- Worker safety got a boost earlier this week when OSHA awarded $10.5 million in one-year federal safety and health grants to provide training and education for workers and employers on the recognition, avoidance, and prevention of safety and health hazards in the workplace.
- The grants' target trainees include small-business employers and underserved vulnerable workers in high-hazard industries. The fiscal year 2016 award categories are as follows: Capacity-Building Development, Capacity-Building Pilot, Targeted Topic Training, and Training and Educational Materials Development.
- The funds, which will go to 77 nonprofit organizations nationwide, also inform workers of their rights and employers of their responsibilities under the OSH Act, according to the Labor Dept.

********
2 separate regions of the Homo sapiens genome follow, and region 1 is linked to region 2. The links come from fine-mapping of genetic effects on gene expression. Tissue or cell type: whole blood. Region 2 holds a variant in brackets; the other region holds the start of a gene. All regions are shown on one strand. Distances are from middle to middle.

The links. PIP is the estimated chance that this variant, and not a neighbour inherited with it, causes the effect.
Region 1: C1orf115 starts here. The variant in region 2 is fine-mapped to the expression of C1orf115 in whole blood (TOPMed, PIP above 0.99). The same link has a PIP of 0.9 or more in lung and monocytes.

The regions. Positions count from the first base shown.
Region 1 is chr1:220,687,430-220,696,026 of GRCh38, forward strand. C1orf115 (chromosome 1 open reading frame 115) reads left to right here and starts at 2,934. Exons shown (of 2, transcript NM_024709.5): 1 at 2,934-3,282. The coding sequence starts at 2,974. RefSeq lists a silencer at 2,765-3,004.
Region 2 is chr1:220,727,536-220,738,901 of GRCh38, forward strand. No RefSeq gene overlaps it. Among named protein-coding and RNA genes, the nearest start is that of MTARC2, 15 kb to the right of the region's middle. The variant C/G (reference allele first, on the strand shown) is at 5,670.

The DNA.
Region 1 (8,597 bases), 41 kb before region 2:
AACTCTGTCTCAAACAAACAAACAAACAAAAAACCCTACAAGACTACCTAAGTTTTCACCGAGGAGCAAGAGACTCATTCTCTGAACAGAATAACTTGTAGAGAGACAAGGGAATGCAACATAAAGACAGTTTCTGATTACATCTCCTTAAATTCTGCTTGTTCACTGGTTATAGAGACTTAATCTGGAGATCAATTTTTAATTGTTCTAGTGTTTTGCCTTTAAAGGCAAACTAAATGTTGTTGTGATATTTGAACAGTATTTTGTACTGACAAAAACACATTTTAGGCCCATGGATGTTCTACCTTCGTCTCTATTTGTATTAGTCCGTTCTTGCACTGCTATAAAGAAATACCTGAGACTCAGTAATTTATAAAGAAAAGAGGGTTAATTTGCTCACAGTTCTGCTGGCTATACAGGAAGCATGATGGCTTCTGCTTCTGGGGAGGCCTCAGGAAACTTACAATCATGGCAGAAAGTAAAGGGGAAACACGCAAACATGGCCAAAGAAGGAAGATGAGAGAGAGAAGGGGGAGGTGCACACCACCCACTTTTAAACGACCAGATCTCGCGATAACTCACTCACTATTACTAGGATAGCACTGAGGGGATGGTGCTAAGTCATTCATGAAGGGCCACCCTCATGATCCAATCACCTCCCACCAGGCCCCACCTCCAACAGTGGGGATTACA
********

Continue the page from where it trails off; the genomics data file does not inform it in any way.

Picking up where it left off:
The Labor Dept.'s Susan Harwood Training Grant Program "is one of the most effective ways it has for communicating with vulnerable and hard-to-reach workers in high-hazard industries who may not know how to avoid and prevent safety and health hazards in their workplaces," according to assistant secretary of Labor for Occupational Safety and Health David Michaels.
While the grant amounts are not large overall, they will provide help for employers who might otherwise not have the funds for training or keeping their workers safer on the job, especially for high-risk jobs. For example, situations involving silica, confined spaces, workplace violence and other workplace hazards are all within the training efforts. With the high number of Americans still losing their lives in the workplace, the grants make sense.